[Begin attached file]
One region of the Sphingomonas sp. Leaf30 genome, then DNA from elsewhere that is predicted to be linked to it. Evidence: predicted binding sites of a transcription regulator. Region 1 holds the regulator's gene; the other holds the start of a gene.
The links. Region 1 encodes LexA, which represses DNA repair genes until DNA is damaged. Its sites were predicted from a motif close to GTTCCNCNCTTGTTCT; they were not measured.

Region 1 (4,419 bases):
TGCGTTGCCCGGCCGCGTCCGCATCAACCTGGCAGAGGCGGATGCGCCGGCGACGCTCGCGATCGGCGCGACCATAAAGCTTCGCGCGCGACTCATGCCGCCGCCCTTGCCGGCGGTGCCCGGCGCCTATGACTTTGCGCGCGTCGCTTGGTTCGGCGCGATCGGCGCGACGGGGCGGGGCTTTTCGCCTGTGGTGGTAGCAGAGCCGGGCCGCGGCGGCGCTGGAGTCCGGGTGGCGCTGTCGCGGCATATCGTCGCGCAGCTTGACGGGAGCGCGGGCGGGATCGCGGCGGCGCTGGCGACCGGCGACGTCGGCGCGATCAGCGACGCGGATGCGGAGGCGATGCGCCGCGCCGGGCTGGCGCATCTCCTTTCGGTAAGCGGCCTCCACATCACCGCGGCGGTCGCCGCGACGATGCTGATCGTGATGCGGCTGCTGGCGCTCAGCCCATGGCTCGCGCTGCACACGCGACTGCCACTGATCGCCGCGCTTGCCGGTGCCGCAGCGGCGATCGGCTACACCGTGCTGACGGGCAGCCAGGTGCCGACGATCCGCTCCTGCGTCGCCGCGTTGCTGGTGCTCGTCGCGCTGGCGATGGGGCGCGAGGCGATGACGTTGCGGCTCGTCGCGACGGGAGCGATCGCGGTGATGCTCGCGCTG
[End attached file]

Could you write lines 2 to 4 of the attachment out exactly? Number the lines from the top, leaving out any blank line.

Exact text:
The links. Region 1 encodes LexA, which represses DNA repair genes until DNA is damaged. Its sites were predicted from a motif close to GTTCCNCNCTTGTTCT; they were not measured.

Region 1 (4,419 bases):
TGCGTTGCCCGGCCGCGTCCGCATCAACCTGGCAGAGGCGGATGCGCCGGCGACGCTCGCGATCGGCGCGACCATAAAGCTTCGCGCGCGACTCATGCCGCCGCCCTTGCCGGCGGTGCCCGGCGCCTATGACTTTGCGCGCGTCGCTTGGTTCGGCGCGATCGGCGCGACGGGGCGGGGCTTTTCGCCTGTGGTGGTAGCAGAGCCGGGCCGCGGCGGCGCTGGAGTCCGGGTGGCGCTGTCGCGGCATATCGTCGCGCAGCTTGACGGGAGCGCGGGCGGGATCGCGGCGGCGCTGGCGACCGGCGACGTCGGCGCGATCAGCGACGCGGATGCGGAGGCGATGCGCCGCGCCGGGCTGGCGCATCTCCTTTCGGTAAGCGGCCTCCACATCACCGCGGCGGTCGCCGCGACGATGCTGATCGTGATGCGGCTGCTGGCGCTCAGCCCATGGCTCGCGCTGCACACGCGACTGCCACTGATCGCCGCGCTTGCCGGTGCCGCAGCGGCGATCGGCTACACCGTGCTGACGGGCAGCCAGGTGCCGACGATCCGCTCCTGCGTCGCCGCGTTGCTGGTGCTCGTCGCGCTGGCGATGGGGCGCGAGGCGATGACGTTGCGGCTCGTCGCGACGGGAGCGATCGCGGTGATGCTCGCGCTG